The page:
Nicky Silvestri of Argonne National Laboratory and Heather Blumer of Los Alamos National Laboratory speaking at the front of a room.
Nicky Silvestri of Argonne National Laboratory and Heather Blumer of Los Alamos National Laboratory present on industrial hygiene and its connection to laboratory ventilation management programs in November 2019.
Photo courtesy of Argonne National Laboratory.

Like driving a car with the windows rolled down while the air conditioning is on, the inability of a heating, ventilation, and air conditioning system to respond to changes in a laboratory’s environment directly translates into energy being wasted, often in excess of 20%. A typical laboratory is 3 to 4 times more energy intensive than an average commercial building, making laboratories a key focal area for energy management strategies.

To encourage safe and efficient laboratories, the U.S. Department of Energy’s (DOE) Better Buildings Smart Labs Accelerator was deployed in 2017. Smart Labs enable safe and efficient world-class science to occur in laboratories by reducing ventilation to the lowest safe levels during occupied and unoccupied times, designing for high ventilation effectiveness, minimizing fan energy, and utilizing smart building controls. Five of 17 DOE national laboratories have taken the challenge to be Smart Labs Accelerator partners.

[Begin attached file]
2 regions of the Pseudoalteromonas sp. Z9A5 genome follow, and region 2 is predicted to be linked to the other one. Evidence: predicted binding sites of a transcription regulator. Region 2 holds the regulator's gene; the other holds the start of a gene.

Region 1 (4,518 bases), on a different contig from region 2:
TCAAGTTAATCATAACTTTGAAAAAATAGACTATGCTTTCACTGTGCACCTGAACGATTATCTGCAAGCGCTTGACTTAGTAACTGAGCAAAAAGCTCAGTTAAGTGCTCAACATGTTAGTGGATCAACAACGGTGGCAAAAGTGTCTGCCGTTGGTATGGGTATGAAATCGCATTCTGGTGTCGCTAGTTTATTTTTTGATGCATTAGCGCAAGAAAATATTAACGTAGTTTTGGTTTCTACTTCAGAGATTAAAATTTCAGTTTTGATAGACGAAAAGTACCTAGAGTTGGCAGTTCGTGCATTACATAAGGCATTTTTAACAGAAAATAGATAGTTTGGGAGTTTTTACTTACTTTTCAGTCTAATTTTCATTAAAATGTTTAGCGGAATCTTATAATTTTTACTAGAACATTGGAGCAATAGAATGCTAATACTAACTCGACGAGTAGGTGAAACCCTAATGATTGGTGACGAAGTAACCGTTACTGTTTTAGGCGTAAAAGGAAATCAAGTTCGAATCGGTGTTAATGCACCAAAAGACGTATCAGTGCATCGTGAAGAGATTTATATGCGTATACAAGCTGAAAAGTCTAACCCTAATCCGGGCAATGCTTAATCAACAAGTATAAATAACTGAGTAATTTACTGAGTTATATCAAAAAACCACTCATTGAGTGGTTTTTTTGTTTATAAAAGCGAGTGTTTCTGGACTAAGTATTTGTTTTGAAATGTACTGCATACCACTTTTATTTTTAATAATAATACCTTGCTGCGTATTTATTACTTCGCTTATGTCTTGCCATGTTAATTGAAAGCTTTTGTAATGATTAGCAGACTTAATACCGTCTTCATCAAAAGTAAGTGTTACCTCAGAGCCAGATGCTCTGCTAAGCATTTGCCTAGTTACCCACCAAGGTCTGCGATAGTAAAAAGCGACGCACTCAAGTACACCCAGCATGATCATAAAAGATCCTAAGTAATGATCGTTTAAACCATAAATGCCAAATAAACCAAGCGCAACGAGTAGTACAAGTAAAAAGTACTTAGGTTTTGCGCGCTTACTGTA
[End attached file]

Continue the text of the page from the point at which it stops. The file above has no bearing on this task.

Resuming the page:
On November 13-14, 2019, the Smart Labs team from the Federal Energy Management Program (FEMP) joined attendees from 10 DOE national laboratories at Argonne National Laboratory to discuss Smart Labs practices and how to incorporate them across the DOE labs. Presentations and open discussions included such topics as design characteristics of high-performance laboratory buildings, the laboratory ventilation risk assessment and control banding process, building analytics, and change management. Individuals from each laboratory shared their current work and process in existing labs and plans for new laboratories. Attendees engaged in conversation around the challenges of implementing Smart Labs practices and brainstormed ideas for overcoming them. Argonne staff gave tours of typical lab space at the Advanced Photon Source building and the Energy Sciences building on the campus, sharing their successes and challenges with the space.

A group photo of workshop attendees.
The workshop attendees toured the Advanced Photo Source labs and particle accelerator in November 2019.
Photo courtesy or Argonne National Laboratory.

Catherine Hurley, Argonne sustainability program manager, said, "It was wonderful to see so many great ideas and lessons being shared across a wideset of the DOE national laboratories. In a short time, a lot of progress has been made to implement Smart Lab practices, and attendees are excited for future collaborations."

The Smart Labs team will be documenting lessons learned from the workshop and sharing best practices in an upcoming Smart Labs Toolkit. For more information about Smart Labs, visit the Better Buildings Smart Labs Accelerator website for case studies, presentations, and more.